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Update: Egyptian Court Re-Sentences Ahmed Samir Santawy to Three Years in Prison

Updated: Sep 1, 2022

In a retrial on July 4th, Ahmed Samir Santawy, a master’s student at Central European University (CEU), was re-sentenced to three years in prison by an Egyptian State Security Emergency Misdemeanor Court on the charge of “spreading false news.” Santawy has been detained since February 2021 and has withstood unjust trials and punishments for his research, which focuses on women’s rights and reproductive rights in Egypt. His conviction was also prompted by social media posts in which he allegedly criticized human rights violations in Egyptian prisons and the state’s mishandling of the pandemic, though Santawy has denied writing the posts.

Photo credits to Amnesty International

Endangered Scholars Worldwide (ESW) has closely monitored Santawy’s case since his initial four-year prison sentence in June of 2021 and then his retrial, which was postponed multiple times, until May 2022. Throughout his detainment, Santawy was beaten and blindfolded for days on end, and in June 2021, he went on hunger strike for 40 days to protest his first sentencing, which led to the quick deterioration of his health and subsequently, his hospitalization. Since the announcement of his retrial, he has been kept in solitary confinement.

In a recent press release, CEU’s Rector, Shalini Randeria, called Santawy’s sentencing a “mockery of justice,” describing him as a “prisoner of conscience” sent to jail for “exercising his freedom of opinion and expression as a researcher and as a private citizen.” Mohamed Abd El-Salam, executive director at Association for Freedom of Thought and Expression, has also stated that “Santawy’s case is a part of the crackdown on Egyptian academics, especially those who belong to the Western academic institutions.”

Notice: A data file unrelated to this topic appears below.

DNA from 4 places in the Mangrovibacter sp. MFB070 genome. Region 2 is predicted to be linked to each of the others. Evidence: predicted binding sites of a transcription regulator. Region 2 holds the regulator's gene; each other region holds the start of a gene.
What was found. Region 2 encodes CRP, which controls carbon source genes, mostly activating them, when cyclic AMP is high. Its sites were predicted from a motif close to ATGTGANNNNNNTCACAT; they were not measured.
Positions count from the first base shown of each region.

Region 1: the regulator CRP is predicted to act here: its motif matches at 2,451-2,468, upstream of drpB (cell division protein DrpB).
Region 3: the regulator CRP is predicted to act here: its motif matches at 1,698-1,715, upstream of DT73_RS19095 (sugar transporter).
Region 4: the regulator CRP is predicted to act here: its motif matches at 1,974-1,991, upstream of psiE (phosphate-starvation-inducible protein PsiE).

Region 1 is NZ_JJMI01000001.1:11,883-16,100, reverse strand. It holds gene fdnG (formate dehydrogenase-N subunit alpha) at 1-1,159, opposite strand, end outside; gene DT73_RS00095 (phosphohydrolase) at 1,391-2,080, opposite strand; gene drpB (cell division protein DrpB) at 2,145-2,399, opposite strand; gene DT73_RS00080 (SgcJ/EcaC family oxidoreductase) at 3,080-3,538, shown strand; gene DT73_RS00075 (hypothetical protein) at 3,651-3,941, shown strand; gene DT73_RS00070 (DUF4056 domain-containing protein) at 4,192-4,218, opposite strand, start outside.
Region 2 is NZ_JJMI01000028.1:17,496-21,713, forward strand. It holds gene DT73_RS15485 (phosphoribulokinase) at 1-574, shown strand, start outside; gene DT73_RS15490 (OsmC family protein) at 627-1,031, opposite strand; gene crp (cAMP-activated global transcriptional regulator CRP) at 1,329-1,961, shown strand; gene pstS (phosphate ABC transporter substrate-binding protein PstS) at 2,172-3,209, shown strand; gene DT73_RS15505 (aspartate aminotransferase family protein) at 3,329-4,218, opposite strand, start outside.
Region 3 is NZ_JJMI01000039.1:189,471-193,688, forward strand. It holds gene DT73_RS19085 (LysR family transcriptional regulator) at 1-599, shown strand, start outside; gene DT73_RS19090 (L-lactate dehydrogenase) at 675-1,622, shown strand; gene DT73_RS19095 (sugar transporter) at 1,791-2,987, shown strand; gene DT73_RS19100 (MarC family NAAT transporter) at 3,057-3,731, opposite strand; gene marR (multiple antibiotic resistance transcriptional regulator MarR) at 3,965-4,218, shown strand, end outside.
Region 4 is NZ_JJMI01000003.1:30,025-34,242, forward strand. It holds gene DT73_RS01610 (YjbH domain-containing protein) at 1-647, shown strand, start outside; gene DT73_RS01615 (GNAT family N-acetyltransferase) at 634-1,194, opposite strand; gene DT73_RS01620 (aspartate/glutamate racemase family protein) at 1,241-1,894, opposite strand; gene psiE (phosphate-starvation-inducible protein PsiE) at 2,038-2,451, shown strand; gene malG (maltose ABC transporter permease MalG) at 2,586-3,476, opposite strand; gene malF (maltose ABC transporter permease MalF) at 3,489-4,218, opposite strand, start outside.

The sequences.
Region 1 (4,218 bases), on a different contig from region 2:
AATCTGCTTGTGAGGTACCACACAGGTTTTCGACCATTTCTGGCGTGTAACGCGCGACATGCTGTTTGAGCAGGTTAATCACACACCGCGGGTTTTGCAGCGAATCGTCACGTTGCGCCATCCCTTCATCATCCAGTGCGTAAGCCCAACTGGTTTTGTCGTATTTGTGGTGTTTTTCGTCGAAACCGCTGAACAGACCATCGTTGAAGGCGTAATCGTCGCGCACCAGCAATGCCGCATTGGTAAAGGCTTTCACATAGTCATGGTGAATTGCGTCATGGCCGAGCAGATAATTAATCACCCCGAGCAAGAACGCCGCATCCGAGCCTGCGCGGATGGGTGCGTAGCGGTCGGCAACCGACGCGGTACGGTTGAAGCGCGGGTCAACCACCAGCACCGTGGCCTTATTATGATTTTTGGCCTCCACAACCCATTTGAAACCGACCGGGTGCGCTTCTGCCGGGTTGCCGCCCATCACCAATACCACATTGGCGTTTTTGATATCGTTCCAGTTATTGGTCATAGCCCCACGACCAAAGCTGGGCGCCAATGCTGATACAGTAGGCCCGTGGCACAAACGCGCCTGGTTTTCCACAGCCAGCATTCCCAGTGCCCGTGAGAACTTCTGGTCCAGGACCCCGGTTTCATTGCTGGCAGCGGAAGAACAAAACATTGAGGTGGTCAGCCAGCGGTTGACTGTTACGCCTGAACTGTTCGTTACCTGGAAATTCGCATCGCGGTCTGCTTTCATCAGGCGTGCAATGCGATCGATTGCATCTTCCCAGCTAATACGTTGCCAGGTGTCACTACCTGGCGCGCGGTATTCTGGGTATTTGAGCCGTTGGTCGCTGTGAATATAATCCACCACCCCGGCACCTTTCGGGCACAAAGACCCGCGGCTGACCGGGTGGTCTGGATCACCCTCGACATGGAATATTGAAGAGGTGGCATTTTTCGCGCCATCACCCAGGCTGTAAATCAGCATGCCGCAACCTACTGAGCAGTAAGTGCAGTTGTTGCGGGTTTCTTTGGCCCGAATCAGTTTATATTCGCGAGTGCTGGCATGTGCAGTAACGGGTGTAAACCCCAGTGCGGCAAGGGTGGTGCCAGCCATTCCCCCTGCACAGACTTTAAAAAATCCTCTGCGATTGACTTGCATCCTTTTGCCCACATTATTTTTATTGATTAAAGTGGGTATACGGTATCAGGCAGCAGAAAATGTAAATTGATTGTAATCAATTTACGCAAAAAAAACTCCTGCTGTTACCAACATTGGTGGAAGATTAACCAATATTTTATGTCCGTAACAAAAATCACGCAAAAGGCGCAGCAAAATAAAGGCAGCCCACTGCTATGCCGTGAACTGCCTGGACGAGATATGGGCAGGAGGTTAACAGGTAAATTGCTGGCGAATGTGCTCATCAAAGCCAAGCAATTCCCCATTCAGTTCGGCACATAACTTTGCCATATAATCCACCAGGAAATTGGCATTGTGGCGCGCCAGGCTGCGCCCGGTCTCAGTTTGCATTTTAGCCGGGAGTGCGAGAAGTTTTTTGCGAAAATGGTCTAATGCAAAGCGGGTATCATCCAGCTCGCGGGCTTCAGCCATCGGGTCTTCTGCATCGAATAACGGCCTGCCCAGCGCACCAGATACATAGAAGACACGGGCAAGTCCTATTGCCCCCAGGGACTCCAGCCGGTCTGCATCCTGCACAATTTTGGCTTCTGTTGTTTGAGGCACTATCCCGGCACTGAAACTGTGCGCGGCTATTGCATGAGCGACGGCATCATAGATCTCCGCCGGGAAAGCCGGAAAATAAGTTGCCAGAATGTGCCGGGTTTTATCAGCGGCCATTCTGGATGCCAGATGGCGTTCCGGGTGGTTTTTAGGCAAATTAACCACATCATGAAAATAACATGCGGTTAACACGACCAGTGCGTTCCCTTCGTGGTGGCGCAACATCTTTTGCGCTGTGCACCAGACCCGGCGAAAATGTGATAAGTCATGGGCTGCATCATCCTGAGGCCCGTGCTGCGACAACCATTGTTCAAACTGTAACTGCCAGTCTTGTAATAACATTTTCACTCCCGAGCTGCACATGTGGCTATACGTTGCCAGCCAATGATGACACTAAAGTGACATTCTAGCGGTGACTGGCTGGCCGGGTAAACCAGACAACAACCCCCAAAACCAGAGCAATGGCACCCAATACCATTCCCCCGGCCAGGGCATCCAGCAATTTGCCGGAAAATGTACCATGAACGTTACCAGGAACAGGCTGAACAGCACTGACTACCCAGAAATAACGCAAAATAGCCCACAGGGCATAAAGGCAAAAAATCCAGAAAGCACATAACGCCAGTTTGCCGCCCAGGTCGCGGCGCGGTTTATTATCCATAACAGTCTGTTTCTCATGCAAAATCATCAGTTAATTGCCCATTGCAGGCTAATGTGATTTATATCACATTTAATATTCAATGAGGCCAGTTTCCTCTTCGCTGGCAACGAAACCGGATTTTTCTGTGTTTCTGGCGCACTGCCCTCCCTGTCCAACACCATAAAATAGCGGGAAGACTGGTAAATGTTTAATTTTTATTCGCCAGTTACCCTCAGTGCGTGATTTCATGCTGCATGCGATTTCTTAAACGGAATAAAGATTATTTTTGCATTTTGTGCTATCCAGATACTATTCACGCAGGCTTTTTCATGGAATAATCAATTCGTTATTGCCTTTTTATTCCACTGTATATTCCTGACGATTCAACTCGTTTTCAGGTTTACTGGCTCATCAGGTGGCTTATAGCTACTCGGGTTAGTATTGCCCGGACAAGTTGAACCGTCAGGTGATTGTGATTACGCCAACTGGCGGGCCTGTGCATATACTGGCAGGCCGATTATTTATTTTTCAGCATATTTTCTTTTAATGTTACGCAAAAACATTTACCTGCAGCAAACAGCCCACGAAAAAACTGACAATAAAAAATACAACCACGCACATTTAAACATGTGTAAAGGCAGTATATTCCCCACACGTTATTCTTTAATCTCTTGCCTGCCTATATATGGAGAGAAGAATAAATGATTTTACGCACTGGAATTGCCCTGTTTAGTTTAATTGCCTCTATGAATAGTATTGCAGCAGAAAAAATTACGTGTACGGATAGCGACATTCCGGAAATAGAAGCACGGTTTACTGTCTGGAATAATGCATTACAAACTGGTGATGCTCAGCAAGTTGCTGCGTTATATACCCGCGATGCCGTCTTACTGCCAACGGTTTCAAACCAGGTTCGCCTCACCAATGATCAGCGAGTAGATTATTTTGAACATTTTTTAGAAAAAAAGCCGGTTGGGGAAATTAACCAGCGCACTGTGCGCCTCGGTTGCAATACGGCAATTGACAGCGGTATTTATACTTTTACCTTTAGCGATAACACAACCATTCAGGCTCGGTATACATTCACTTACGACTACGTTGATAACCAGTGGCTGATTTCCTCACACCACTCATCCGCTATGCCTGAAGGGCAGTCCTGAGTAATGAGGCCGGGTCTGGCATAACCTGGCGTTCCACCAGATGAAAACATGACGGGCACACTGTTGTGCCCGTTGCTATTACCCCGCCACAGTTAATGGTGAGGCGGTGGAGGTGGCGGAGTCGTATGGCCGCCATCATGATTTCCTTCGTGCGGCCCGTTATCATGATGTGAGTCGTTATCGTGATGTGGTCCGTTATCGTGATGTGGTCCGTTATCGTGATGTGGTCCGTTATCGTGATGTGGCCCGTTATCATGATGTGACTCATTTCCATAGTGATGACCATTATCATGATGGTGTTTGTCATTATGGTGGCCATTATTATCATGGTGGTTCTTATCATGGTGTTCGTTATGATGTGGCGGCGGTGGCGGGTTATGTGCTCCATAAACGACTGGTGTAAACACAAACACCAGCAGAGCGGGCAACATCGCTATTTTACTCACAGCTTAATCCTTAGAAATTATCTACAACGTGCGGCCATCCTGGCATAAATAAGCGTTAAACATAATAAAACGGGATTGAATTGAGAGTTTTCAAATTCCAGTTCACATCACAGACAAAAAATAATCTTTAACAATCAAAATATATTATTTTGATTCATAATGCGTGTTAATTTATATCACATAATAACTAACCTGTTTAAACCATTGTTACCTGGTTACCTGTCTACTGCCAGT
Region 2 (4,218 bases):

ESW condemns the Egyptian court’s ruling and denounces the Egyptian authorities’ excessive use of repressive measures including indefinite pre-trial detention, arbitrary revival of cases, and harassment to silence Santawy’s freedom of expression as a scholar and a private citizen, which is protected under both the Egyptian Constitution and the Universal Declaration of Human Rights, to which Egypt is a party. We at ESW join other parties in strongly calling upon the Egyptian government to immediately drop the politically motivated sentences against Ahmed Samir Santawy and others facing similar charges and demand their immediate and unconditional release. Please write to the following representatives and to the diplomatic missions of Egypt in your respective countries urging the Egyptian government to drop the charges and immediately release Ahmed Samir Santawy and other detainees:

Ambassador Yasser Reda

Egyptian Embassy to the United States

3521 International Ct. NW

Washington DC 20008



Mohamed Fathi Ahmed Edrees

Egyptian Permanent Representative to the United Nations

United Nations

800 Second Avenue

New York, NY 10017


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